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SeaWorld Just Got Even MORE Bad News. Will this Park Ever Bounce Back?

Ever since 2012, the hits have kept on coming for SeaWorld. Despite the fact that SeaWorld Orlando is currently the least expensive major theme park to visit in central Florida, has an annual passholder program with serious perks, and offers some truly aggressive deals and discounts, SeaWorld has not bounced back from its attendance lows in 2014 and 2015 and has confirmed this week what many have long suspected: this park's recovery is not going to plan at all. 

Earlier this year, it was revealed that SeaWorld's biggest investor, Blackstone Group, wanted out of the pool, and their shares were being bought by a Chinese company with designs on making a Chinese SeaWorld park in the future. However, while that might have sounded like an OK plan for the future, right now things are getting worse before they are getting better. Much, MUCH worse. 

Attendance is down by huge amounts year over year

Image: SeaWorld

SeaWorld Orlando has been in an attendance slump for the past half a decade, and though it was looking like the park was going to turn things around under new CEO Joel Manby, that unfortunately did not happen in 2016, and its looking like things are getting worse in 2017. Earlier this year it was reported that attendance at all of SeaWorld's parks (including San Diego, San Antonio, and the flagship Orlando park) attendance has dropped 14.9 percent (approximately 491,000 visitors) during the first quarter of 2017. And even though SeaWorld reported that its theme parks had a 2.3 percent increase in attendance during the second quarter of the year (which included the Easter holiday in 2017), when we factor out holiday timing and take the first half of the year as a whole, things look pretty bad as attendance across the board dropped 3.8% from last year to 8.93 million, a truly staggering low.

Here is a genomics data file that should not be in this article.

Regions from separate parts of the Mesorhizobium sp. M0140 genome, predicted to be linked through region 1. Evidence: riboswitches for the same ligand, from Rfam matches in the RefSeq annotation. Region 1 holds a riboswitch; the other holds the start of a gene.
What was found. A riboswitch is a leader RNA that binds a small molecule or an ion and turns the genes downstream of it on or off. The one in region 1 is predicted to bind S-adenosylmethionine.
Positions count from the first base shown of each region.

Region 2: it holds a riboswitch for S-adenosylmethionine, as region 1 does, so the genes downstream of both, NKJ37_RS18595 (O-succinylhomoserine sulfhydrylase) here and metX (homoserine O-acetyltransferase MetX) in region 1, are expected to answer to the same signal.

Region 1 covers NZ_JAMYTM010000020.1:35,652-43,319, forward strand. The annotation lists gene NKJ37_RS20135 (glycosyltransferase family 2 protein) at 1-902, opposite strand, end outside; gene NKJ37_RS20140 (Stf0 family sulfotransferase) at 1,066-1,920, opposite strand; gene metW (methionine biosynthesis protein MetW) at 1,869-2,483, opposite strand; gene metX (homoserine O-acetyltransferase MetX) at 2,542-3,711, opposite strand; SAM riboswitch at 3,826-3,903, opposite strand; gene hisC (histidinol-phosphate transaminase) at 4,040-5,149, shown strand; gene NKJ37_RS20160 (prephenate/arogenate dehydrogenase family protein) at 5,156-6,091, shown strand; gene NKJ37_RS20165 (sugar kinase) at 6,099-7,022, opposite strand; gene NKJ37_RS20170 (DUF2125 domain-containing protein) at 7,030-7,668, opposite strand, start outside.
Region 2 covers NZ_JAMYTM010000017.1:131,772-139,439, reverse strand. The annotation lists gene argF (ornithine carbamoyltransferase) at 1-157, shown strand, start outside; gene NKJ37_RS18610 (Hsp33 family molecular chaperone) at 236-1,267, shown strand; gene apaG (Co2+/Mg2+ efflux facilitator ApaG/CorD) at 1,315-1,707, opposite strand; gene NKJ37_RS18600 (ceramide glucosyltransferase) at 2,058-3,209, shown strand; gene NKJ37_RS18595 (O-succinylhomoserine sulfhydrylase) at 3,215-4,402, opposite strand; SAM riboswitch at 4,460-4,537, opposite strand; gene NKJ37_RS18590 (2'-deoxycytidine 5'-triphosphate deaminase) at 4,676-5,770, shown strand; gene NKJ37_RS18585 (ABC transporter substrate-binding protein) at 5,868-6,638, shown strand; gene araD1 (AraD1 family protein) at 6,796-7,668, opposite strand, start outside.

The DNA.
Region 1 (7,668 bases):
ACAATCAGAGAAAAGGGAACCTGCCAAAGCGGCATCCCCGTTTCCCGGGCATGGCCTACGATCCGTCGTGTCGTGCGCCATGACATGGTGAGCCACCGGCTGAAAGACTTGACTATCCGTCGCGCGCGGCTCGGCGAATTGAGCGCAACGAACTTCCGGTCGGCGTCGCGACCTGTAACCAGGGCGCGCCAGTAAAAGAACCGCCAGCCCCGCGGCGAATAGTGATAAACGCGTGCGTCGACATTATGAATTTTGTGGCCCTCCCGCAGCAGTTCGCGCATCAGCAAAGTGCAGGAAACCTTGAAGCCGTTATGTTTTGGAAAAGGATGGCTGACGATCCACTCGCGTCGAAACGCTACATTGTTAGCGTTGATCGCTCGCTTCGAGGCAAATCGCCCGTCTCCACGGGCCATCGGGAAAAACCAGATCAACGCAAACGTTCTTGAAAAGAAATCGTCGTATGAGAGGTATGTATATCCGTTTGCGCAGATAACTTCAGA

Image: SeaWorld

Though SeaWorld didn't provide a breakdown of the per-park attendance drops, they did say that most of the bleeding has been coming from Orlando and San Diego, which are the largest and most-attended parks to bear SeaWorld's name. The downturn at SeaWorld Orlando is especially disappointing, as this park has unveiled a streak of new attractions over the past year, including the Mako roller coaster in 2016, plus the Krakken VR coaster this year, and even several new summertime shows that were designed to boost attendance during this typically busy season. However, it seems like despite all their best efforts, guest levels are still on the decline at this park. 

Unfortunately, this attendance drop is simply a continuation of SeaWorld's very bad 2016 and 2017, and has resulted in another problem which is of particular importance to investors...

SeaWorld's revenue losing streak continues

Image: Brian, Flickr (license)

As you might expect given the dismal attendance reports coming out of SeaWorld theme parks, the publicly traded company reported a net loss of $175.9 million for the second quarter as revenue fell $340 million for the first half this year compared to $361 million from the same period last year, which is almost a 6 percent decline from some already depressed figures. 

In addition, it was reported that spending was down among the guests who are visiting SeaWorld, as in-park spending per visitor also fell 0.7% in the first half of the year. However, even though there was plenty of bad news to go around in SeaWorld's most recent financial results, there was at least one small bright spot... 

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There are 3 comments.

They have to re-home the animals. It's out of date to keep these magnificent creatures in captivity, and no amount of new rides will convince real animal-lovers to visit. The parks can still be heavily themed, but just with the whales, dolphins, polar bears etc.

If they would just release the remaining captive whales, visitor volume may increade again. Folks are starting to catch on in larger numbers and disaprove of the Orcas being kept in tanks.

Maybe if SeaWorld catered to the people that would support what they have always done, instead of bowing to the pressure of people who won't put in the dollars to the theme park, maybe there would be a difference.
FWIW, we live 90 minutes away and with the announcement of the ending of the orca shows, we have only visited once in the past 2 years. We will probably only visit once next spring because of a field trip there with my kid's school.

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